Regarding the participation of minorities, at the national level there are several institutions that provide opportunities for minorities to participate in cultural governance: the Center for the Preservation and Development of Minority Cultures, the Fund for Minorities - Parliament of Montenegro, and the Councils of Minority Peoples in Montenegro. All bodies can be considered active, permanent and their resolutions regarding dialogue and national cultural policies are consultative. No such institutional mechanisms or organic structures to facilitate the participation of minorities exist at the municipal level.

The National Council for Culture provides key opportunities for the participation of cultural professionals in decision-making at the national level. According to the Law on Culture (2008), members of the National Council are appointed by the Government, from the ranks of artists and experts in culture with high reputation, originating from Montenegro and abroad. The National Council for Culture is permanent (mandate for 4 years) and can be considered active, meeting at least once every year. The Council can submit its views, opinions and suggestions to the Government of Montenegro, which remain consultative. At the local level, the Law on Culture prescribes the appointment of Municipal Councils for Culture, whose members should be affirmed artists or experts in culture. However, in this regard, the law is not implemented to the full extent, and so far only 4 of the 23 municipalities in Montenegro have established such a council. In addition to the above, it should be noted that the participation of civil society in decision making processes more generally is defined through the Decree on the Procedure for Cooperation Between State Authorities and Non-governmental Organizations (2011) and the Decree on the Procedure and Manner of Conducting Public Hearings in the Preparation of Laws (2012).

Civil Society Montenegro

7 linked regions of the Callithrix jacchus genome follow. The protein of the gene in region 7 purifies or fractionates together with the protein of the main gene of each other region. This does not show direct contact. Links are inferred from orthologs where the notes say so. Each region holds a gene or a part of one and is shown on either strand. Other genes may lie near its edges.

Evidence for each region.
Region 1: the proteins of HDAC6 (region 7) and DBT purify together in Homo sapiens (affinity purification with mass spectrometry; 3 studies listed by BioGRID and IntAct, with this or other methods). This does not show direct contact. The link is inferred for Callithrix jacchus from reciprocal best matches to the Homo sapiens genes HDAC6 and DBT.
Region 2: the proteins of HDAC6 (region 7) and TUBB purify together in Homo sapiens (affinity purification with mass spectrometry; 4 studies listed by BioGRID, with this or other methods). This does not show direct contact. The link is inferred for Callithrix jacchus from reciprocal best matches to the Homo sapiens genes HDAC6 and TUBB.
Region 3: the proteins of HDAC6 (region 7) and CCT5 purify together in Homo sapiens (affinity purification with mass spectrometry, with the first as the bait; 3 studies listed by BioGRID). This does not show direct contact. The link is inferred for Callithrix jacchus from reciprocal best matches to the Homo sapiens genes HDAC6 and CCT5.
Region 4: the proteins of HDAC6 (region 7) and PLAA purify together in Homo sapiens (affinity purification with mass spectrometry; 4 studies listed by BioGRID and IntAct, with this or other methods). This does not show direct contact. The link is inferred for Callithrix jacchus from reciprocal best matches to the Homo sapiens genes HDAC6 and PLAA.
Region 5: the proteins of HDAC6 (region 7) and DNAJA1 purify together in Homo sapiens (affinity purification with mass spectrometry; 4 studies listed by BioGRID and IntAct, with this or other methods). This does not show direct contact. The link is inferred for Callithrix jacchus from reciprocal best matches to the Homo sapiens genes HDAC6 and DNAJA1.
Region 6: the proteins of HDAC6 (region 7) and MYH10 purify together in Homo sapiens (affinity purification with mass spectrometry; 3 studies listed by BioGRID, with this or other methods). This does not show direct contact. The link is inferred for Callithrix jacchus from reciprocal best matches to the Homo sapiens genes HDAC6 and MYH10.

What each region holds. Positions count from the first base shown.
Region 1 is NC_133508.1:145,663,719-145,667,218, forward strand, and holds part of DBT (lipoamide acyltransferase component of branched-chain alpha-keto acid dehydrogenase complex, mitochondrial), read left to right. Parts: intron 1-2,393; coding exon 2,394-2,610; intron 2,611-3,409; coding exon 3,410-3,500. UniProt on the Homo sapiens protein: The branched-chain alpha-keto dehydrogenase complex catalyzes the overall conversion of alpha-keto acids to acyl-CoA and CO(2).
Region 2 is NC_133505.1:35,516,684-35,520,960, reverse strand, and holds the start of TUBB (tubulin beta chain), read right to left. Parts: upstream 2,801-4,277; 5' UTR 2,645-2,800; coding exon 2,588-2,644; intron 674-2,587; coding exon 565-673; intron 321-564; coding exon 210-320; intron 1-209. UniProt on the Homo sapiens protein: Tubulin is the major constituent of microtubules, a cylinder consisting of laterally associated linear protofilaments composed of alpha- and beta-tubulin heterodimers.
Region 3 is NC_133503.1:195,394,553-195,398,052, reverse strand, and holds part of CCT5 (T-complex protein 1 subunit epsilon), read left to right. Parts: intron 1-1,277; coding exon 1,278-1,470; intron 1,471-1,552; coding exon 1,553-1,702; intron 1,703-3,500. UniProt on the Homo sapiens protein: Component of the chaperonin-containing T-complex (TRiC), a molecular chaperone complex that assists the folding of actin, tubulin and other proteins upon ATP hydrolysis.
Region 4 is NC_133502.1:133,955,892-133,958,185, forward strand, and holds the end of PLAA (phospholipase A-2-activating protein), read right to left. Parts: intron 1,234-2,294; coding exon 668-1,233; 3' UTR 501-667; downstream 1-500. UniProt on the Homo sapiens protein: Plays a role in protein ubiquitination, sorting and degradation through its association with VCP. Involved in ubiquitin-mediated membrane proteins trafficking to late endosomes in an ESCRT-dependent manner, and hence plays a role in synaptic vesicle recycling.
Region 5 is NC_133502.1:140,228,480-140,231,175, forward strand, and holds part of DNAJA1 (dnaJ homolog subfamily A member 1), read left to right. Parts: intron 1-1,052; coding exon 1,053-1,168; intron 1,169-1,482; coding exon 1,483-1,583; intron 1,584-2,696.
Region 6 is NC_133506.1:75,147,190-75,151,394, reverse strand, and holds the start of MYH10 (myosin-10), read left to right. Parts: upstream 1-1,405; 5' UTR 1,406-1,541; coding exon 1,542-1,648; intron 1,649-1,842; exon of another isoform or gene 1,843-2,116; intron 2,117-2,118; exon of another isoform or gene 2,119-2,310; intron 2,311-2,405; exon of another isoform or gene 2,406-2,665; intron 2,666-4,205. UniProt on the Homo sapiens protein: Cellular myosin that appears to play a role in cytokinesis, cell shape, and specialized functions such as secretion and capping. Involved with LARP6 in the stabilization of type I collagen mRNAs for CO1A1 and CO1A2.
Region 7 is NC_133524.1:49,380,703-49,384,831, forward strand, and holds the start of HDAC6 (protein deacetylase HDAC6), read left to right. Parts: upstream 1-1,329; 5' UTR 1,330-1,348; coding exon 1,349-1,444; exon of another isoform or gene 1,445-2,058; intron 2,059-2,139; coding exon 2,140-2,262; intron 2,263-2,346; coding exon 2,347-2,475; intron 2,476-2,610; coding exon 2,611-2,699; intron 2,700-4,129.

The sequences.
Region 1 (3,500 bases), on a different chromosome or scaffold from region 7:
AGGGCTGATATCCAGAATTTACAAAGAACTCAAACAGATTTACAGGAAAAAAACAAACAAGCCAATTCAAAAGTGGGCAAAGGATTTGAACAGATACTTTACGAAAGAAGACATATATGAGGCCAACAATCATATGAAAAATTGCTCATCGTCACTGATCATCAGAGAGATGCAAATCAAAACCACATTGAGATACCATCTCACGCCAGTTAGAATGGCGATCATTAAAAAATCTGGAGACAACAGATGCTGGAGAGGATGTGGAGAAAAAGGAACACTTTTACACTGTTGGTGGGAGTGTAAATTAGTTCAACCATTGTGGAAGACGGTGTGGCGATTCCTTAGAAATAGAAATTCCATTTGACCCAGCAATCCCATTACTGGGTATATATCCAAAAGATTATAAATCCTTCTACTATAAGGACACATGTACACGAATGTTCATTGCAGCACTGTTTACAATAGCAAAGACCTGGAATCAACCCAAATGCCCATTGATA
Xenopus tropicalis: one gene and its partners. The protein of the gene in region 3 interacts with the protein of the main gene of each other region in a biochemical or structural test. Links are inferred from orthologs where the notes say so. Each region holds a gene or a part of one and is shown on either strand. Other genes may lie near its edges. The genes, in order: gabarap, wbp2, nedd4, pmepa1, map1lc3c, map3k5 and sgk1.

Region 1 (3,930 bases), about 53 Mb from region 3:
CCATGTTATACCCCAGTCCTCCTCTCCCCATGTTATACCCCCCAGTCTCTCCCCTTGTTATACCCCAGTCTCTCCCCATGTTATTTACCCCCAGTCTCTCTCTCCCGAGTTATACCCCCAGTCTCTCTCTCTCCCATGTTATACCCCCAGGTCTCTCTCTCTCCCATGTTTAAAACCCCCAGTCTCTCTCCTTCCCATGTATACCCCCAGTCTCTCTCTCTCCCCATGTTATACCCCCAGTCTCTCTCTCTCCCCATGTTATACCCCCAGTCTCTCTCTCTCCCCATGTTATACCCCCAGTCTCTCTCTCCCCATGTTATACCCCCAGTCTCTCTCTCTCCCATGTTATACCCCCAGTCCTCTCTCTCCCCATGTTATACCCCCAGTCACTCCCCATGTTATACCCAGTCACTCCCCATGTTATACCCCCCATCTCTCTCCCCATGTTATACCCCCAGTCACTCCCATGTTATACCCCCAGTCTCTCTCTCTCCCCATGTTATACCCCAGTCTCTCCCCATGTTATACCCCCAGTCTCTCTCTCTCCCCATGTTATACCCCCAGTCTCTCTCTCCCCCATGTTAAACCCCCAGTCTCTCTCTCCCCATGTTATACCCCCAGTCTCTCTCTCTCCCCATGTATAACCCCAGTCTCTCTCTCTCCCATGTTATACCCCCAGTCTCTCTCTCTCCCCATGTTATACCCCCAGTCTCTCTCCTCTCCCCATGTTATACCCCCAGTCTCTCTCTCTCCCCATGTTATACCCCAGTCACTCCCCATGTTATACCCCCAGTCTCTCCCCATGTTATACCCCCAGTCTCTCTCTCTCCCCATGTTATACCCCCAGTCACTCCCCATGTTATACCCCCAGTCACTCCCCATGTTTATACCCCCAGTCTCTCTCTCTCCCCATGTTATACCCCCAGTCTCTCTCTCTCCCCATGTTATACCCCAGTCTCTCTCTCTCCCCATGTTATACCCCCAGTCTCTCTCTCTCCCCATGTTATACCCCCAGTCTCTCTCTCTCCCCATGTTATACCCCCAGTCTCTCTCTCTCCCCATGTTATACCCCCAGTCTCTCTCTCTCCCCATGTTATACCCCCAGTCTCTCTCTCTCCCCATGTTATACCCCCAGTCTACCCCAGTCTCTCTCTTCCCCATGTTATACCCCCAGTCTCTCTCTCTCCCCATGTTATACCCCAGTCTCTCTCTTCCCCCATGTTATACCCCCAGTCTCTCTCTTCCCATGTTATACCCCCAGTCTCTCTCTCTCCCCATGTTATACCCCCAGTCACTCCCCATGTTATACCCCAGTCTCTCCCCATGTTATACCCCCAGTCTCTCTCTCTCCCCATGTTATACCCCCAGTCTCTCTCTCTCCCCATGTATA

The Law on Gender Equality (2007) has been a significant milestone to create a protective framework against discrimination and in promotion of gender equality in Montenegro. This framework has been further enhanced by the Law on Prohibition of Discrimination (2010), as well as by making gender equality a priority objective of the National Strategy for Sustainable Development (2007 – 2012). The latter emphasizes a need for a balance of gender perspectives regarding decision-making and the economy, and targets women’s enrollment in higher education, women’s employment and women’s participation in parliament as key progress indicators in its Action Plan. However, while gender legislation exists and significant progress in equality can be observed in areas like education, a series of alternative indicators reveal persisting gaps where additional investment is needed to improve gender equality outputs.
Though slight disparity still exists between men and women regarding education, on average both men and women receive a level of education beyond the targeted minimum of 10 years for the construction of this indicator. Men aged 25 years and over have an average of 11.7 years of education, compared to 10.4 years for women in the same age range. In addition, according to a MONSTAT report on Women and Men in Montenegro (2014), a rising number of young women have been enrolled in programs of higher education in recent years, illustrating the progress being made in this area.
More prominent gaps can be seen regarding labor force and political participation. Although 56.8% of men are either employed or actively searching for work, only 43.6% of women participate in the labor force. Additionally, the most significant gap is observed regarding the outcomes of political participation where a major imbalance persists. In 2014, women only represented 17.3% of parliamentarians in Montenegro, demonstrating that women’s participation in political life remains significantly lower than men’s despite national development priorities in this area.